One holiday. One month. One woman. Thirty individual movies. Readers ready? Go!

What, if not the children, are the holidays really all about? After all, think of all of the rituals we have adopted in the last years: leaving out cookies and milk for Santa, hanging stockings by the chimney with care, making sure they're nestled all snug in their beds well before midnight on Christmas Eve... It only makes sense, then, that countless holiday movies, too, are aimed at the young ones who bring the magic of the season to life!

Day Eighteen: December 13, 2009 - How The Grinch Stole Christmas

The 1966 Christmas treat How The Grinch Stole Christmas got a slight revamp at the start of this decade, when Jim Carrey donned an odd-fitting Santa suit and some green prosthetics to portray the titular Dr. Seuss hero in a live action version of the classic tale. However, despite it being almost half a century old, the original still more than holds up. Recently it underwent a color enhancement to bring it up to today's HD TV standards.

Narrated by Boris Karloff, "How The Grinch Stole Christmas" is really considered a short film, as it clocks in at just about half an hour of holiday fun. But it proves that epics with twists, turns, and surprises are not needed, as it manages to fit in three unique Christmas songs, along with the plot of The Grinch who disguises himself as Santa to steal Christmas from all of the Whos in Whoville. Thanks to a very special little girl (Cindy Lou Who), though, The Grinch is not successful in his original scheme, as he finds his heart growing three sizes, returns all of the gifts, and even sits down to lead the holiday feast.

It is arguable that Dr. Seuss simply adapted Ebenezer Scrooge in A Christmas Carol to create the Grinch, but no one can deny the effect that this story-- and this special-- has had on pop culture and quite a few generations today. How I Met Your Mother did a whole episode spoofing the special called "How Lily Stole Christmas;" the original song "You're a Mean One, Mr. Grinch" is used just about any time a character in film, TV, or ads is depicted as the "villain" in a holiday tale; and even the Rotten Tomatoes website found itself affected by its message: their hearts grew three sizes, too, upon watching it, and awarded How The Grinch Stole Christmas the "freshest" rating of 100%. Not too shabby for a tiny little cartoon from the 60s!

Day Nineteen: December 14, 2009 - Unaccompanied Minors

Unaccompanied Minors is not your usual Christmas story. It features a group of kids flying alone for the holidays who get stranded at an airport on Christmas Eve. Though the manager of the airport (Lewis Black) is what they call a "non-believer" and doesn't allow any Christmas decorations or festivities in his airport, the kids decide they have to "save Christmas" for one of the girls in their group, who still believes in Santa.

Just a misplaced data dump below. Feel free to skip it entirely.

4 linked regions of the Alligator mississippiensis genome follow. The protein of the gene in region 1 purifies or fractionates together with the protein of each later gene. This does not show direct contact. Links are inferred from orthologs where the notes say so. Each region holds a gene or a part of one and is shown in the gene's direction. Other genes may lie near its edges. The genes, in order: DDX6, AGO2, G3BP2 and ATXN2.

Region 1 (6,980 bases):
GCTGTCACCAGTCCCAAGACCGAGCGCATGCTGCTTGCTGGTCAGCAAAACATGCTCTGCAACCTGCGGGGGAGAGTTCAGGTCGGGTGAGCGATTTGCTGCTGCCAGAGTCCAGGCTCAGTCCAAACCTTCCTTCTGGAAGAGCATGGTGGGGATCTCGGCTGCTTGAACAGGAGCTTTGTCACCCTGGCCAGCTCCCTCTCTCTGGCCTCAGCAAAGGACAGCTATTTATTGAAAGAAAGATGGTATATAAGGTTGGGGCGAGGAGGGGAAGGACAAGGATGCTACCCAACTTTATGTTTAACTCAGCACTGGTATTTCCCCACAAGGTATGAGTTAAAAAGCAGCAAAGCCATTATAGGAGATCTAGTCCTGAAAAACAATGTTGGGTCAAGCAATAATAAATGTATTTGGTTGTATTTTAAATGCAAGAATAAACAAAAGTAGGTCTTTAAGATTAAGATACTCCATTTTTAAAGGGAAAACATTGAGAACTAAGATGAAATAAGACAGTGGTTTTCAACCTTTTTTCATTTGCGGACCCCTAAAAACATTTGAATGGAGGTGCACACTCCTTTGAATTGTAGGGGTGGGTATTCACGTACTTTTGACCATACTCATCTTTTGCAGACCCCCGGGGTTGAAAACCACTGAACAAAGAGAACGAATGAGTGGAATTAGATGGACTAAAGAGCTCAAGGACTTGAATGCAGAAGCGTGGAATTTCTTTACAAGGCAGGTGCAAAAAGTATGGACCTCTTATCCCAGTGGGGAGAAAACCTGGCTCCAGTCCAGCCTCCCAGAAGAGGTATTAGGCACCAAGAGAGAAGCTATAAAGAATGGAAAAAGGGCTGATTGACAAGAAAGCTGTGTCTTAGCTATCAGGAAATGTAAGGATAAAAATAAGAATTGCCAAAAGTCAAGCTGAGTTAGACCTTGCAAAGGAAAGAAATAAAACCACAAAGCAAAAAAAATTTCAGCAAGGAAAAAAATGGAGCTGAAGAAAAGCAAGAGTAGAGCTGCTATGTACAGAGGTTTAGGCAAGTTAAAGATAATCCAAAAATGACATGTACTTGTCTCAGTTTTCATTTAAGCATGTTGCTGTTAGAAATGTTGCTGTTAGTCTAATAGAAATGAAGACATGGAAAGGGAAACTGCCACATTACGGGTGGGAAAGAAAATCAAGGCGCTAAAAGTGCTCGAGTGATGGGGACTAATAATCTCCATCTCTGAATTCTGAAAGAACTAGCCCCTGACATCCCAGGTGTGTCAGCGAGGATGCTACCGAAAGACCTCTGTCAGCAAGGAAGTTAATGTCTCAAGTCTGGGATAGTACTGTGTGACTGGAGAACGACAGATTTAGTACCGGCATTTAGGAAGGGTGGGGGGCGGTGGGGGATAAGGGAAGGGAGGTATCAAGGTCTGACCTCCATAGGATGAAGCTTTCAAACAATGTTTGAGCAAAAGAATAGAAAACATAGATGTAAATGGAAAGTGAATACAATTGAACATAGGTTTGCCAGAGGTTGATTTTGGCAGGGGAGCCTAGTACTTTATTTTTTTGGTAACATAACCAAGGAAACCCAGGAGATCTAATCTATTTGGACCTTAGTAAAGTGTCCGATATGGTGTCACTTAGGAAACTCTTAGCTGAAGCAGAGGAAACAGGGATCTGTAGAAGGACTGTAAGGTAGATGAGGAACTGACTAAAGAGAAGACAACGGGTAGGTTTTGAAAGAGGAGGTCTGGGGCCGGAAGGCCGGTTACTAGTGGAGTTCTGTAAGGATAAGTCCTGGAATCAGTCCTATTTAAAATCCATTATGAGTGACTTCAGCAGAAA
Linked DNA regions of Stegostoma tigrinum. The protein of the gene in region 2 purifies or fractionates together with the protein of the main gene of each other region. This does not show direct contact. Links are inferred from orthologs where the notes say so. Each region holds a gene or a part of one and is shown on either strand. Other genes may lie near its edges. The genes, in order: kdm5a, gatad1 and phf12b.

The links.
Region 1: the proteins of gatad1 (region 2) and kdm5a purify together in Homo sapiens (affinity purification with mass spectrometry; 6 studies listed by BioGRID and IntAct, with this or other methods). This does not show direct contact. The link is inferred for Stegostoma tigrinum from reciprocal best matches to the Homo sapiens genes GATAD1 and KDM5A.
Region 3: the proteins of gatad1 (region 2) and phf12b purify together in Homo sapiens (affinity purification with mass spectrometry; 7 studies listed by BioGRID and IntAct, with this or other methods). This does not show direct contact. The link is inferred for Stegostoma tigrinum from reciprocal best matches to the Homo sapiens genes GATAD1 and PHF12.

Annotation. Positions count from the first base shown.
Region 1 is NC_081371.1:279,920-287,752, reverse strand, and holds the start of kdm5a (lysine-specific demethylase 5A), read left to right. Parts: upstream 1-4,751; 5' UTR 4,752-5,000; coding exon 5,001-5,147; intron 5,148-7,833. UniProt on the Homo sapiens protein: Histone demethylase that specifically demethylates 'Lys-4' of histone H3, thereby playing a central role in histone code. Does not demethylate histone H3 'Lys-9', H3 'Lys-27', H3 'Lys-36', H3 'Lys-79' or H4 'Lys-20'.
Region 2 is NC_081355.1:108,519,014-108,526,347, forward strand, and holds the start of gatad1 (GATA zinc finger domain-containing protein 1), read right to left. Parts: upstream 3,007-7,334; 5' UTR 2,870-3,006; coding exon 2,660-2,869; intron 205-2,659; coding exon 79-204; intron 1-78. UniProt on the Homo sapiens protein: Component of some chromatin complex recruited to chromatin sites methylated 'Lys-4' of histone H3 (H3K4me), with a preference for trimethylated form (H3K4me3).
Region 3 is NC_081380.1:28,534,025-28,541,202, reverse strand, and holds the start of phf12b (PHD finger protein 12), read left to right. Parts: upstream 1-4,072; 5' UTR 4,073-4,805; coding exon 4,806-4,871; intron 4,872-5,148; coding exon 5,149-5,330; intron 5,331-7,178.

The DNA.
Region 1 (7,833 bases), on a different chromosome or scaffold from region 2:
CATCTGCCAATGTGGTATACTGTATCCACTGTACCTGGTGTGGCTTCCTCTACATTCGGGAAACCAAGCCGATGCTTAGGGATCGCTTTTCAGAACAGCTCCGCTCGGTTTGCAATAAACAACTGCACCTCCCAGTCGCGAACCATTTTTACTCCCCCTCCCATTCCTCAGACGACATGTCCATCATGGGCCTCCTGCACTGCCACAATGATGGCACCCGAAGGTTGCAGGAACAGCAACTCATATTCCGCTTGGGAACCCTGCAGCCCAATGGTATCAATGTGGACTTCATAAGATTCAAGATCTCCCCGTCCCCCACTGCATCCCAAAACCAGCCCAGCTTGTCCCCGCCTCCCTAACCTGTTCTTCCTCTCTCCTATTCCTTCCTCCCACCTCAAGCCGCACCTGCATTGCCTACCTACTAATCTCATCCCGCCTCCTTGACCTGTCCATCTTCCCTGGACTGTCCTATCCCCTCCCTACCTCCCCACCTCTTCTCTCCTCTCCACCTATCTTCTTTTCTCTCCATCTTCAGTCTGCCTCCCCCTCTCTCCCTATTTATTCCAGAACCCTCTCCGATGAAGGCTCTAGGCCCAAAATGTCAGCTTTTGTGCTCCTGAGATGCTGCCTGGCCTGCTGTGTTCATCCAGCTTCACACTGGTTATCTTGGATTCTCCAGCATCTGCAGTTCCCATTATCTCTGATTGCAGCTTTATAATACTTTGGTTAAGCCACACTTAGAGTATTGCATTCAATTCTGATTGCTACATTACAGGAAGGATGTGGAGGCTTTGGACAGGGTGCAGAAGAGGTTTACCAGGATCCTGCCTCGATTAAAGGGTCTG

They band together-- virtual strangers before this twist of fate-- and break into the storage room, and the luggage area, to create the perfect holiday away from home, all while outsmarting another airport worker (Wilmer Valderrama) who chases them and chases them to no avail. In some ways, it's a little like Home Alone set in the airport and without the fear of robbery or dismemberment. It's a true testament to what kids can do when they use their imaginations and work as a team!

Image courtesy of Warner Bros. Entertainment Inc. All rights reserved

Day Twenty: December 15, 2009 - All I Want For Christmas

All I Want For Christmas was released in theaters in 1991 and told the tale of a young brother (Ethan Embry, then billed as Ethan Randall) and sister (Thora Birch) duo who decided that what they really wanted for their holidays was for their parents to get back together. Set in New York (which should explain the scene with the mice!), the kids utilize the power of Santa-- oh, okay, and some clever schemes of their own-- to go about getting exactly what they want.

To some, it may be just another in a very long line of kids taking on impossible tasks and managing to succeed due to the magic of the Christmas season. To others who may have had some similar personal experiences, though, All I Want For Christmas is as heart wrenching as it is heart-warming. There are some very real and very serious themes underlying the holiday backdrop, after all. And watching it now and as an adult, one can't help but marvel at the stellar supporting cast assembled in this often passed-over film: Renee Taylor, Lauren Bacall, Leslie Nielsen, Kevin Nealon, Andrea Martin, and Jamey Sheridan all looking bright-eyed and rosy-cheeked-- preserved not by the art of celluloid but by the spirit of the holidays!

Day Twenty-One: December 16, 2009 - Prancer

A holiday movie named after a reindeer is not such a surprising thing, but when I first learned of Prancer-- admittedly doing so really late in the game just earlier this year-- it did come as somewhat of a blow. Rudolph may have been the reindeer that got made fun of the most, but at least he got talked about at all! Prior to 1989, none of the other reindeer were really ever mentioned but for one line in a holiday song. Here was Prancer getting his own feature film! How I missed this, I still don't know.

In Prancer an eight year-old little girl who just lost her mother finds a hurt reindeer she thinks is one of Santa's. She decides she will nurse him back to health herself, and she ends up bonding with him deeply. This also leads to her bonding with a friendly vet and her older brother, yet she and her father fight over her keeping the reindeer as a pet, and he ends up selling the animal to the media. It turns out that he has only built up a tough exterior because of how hurt he is over losing his wife, though, and eventually he begins to break down the wall, inspired by his loving daughter and her openness and willingness to love another living thing.